Originally Posted by Soulburner
Taking all of this into consideration, thanks.
I can not duplicate my surround speakers for surround heights due to their size and price, but I can find the closest match and place them properly.
Atmos music is interesting but you can only get it on Tidal at the moment, and only with their $20/mo plan.
I think the front heights, ceiling mounted and in-line with Front L and R but a foot or two forward does make logical sense. Maintain about the same distance to the seats for each. Surround heights directly above the surrounds is the same idea of speakers in-line with each other. I have to believe that should produce a good Atmos effect in a small room.
Well, this all makes me think I need to rethink some things. I had seen the document from the second link in your original post but I don't think I realized how important it is to have the heights directly above the mains or corresponding surrounds. Perhaps it's in the text and I missed it. I was also going by the speaker setup recommendations in the Monolith HTP-1 user guide rather than the Denon one you linked since it accounts for a full 16 channels. There is information in the Auro-3D thread that you have also posted in stressing this importance. I have almost zero interest in Auro for theater use since there is so little content available and it appears to be waning rapidly, but I have a lot of interest in the Auro-3D upmixer for music and want to get the best possible results I can from it. I'm sure very few folks have their layouts optimized for Auro in this way, which may explain why we don't see the Hosannas for Auro upmixer that we perhaps might, though it does still appear that most people still think quite highly of it, which may in itself be telling.
Here's my dilemma(s). My main L/R will be out in the room quite a bit, about 3 ft from either the front or side walls, and will be toed in. My wall height is 9', with the ceiling sloping upwards (from all 4 walls) before flattening out at 11' (partially to eliminate hard corners at the ceiling). This arrangement makes it hard to have the front top speakers directly overhead (and apparently, slightly ahead) of the main L/R. I had planned to mount the top fronts on the wall up near the ceiling, directly behind and above the main L/R. Really, the only way I can imagine doing it is to use a mount similar to a projector mount in which a "pole" extends from the ceiling that has a really versatile speaker mount (my top surrounds are Kef R100's and I definitely don't want to drill or screw into the cabinets. They're also fairly heavy). I'm also planning to use "wide" channels. Should this mean that perhaps the top fronts would be better if moved a little wider than being directly over the mains? Or are wides even used in upmixed, matrixed Auro 3D? The surround placement will also need to be rethought though they are certainly easier to deal with. My top middles are in-ceiling speakers, which goes along with the HTP-1 guidelines. I'm guessing just moving them further out to the sides more so that they can blend with the side surrounds better is probably the best I can hope for, and they are already the one top surround channel speaker set that are directly above/in-line with the corresponding bed-level speakers. Perhaps I should even consider putting them in the sloped part of the ceiling to further this blending, though this would be less than ideal for Atmos.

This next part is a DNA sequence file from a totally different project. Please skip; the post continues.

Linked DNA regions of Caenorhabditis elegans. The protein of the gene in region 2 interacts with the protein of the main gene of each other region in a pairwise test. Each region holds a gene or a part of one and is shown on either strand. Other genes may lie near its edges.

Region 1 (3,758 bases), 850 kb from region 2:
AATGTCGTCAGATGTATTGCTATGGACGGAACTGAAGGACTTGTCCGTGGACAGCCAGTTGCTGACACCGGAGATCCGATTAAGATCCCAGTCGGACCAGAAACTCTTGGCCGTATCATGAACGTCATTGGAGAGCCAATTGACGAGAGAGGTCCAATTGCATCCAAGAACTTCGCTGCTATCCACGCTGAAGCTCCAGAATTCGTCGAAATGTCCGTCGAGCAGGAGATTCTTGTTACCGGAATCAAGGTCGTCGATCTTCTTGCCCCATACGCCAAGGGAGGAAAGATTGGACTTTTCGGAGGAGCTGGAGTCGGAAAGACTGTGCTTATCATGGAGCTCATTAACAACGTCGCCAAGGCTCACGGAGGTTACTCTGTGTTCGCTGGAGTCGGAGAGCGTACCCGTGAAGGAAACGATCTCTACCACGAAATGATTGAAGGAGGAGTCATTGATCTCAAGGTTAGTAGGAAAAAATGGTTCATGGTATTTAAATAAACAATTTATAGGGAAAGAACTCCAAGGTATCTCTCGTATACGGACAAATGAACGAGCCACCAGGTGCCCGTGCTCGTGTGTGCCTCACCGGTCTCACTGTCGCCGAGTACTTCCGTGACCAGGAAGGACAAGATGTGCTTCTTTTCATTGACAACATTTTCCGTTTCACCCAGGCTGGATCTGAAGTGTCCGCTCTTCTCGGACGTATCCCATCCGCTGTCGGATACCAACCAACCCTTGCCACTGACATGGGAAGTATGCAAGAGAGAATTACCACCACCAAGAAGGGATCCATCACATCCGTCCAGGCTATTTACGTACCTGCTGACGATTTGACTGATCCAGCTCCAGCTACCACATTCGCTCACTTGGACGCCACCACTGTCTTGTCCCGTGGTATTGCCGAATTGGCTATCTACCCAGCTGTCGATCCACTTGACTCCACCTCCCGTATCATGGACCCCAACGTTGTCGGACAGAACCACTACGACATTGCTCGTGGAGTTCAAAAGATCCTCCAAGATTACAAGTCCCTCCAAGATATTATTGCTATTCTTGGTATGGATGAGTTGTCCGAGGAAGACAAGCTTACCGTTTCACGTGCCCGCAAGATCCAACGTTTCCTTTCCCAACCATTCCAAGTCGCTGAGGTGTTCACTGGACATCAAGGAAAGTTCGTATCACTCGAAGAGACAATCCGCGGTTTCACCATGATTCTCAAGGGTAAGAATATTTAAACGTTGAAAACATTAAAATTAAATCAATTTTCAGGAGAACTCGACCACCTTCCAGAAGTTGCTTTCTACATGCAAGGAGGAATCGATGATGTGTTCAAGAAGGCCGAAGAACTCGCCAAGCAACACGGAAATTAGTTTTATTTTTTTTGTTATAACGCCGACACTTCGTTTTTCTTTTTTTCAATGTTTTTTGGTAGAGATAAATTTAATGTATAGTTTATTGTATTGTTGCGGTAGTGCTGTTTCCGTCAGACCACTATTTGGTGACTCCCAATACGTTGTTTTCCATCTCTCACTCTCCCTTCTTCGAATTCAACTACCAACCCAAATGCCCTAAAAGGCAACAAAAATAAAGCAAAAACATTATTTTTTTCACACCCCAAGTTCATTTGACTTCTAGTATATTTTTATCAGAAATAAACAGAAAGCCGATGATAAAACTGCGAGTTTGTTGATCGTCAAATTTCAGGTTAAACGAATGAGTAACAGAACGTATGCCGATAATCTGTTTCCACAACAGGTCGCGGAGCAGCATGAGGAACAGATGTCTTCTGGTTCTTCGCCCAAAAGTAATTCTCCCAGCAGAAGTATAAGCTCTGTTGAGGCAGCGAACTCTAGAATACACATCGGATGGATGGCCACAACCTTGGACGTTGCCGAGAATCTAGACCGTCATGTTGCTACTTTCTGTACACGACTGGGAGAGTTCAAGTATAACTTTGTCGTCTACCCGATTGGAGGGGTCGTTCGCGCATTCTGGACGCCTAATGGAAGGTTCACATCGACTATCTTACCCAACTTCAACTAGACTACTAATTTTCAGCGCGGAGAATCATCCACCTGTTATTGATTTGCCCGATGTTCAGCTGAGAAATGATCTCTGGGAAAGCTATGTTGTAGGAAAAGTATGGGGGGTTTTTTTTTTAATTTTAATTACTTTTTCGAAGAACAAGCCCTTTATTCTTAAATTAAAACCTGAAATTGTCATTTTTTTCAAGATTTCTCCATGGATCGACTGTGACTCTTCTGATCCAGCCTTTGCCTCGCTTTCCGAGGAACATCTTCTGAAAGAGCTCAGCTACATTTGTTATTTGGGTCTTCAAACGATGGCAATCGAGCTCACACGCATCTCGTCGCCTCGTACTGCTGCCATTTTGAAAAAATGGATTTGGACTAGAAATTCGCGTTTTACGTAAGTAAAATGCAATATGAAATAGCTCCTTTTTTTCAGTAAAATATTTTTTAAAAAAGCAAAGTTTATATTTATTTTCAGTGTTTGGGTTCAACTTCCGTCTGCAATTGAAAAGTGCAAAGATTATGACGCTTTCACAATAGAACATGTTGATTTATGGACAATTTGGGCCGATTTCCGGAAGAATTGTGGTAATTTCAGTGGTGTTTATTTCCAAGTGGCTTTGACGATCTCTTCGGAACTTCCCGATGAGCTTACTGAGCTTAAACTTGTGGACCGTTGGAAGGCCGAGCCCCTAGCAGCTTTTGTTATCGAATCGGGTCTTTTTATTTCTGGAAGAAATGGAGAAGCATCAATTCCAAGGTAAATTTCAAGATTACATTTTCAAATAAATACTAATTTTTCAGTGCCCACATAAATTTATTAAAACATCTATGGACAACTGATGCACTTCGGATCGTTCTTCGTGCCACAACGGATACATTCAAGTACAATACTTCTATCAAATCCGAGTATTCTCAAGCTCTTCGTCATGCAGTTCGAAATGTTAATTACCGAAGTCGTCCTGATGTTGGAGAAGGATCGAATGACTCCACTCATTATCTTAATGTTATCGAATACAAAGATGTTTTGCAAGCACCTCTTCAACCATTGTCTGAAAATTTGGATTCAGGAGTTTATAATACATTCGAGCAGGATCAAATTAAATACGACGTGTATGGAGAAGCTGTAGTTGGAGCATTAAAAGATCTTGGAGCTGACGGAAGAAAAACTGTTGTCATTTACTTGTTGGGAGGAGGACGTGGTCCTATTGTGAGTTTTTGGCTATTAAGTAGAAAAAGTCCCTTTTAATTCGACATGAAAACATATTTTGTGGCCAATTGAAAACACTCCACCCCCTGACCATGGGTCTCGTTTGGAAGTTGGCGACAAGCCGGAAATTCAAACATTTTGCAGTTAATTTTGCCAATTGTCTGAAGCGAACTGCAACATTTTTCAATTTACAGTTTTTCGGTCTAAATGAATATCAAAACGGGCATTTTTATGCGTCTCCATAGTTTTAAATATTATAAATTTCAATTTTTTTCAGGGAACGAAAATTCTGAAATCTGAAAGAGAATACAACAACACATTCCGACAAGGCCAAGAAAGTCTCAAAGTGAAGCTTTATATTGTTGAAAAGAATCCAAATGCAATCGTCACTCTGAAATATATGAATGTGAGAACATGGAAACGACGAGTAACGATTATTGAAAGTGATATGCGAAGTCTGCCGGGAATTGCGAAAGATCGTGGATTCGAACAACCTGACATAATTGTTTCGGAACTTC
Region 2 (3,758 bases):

I realize that you are here looking for guidance for your own speaker layout, but I have also seen enough of your posts to know that you are well informed and logical in your thinking, so I trust your opinions and/or instincts about the broader subject. So what's your suggestion? Do you think these extra placement hurdles are worth the effort or do you think I would get enough of the magic of Auro 3D by sticking with my current plan? If the Logic 16 upmixer in the JBL SDP-55 turns out to be the holy grail in music upmixing this could all be rendered moot but I'm definitely not holding my breath for that. Early results are less than stellar but I'm sure they're not through refining it's implementation. And apparently the Atmos music upmixer is better now, too, but when I see the Auro upmixer described as "magical" when done properly that makes me think that's the one to pursue if it can be made to work well without a too deleterious affect on the more movie-oriented formats.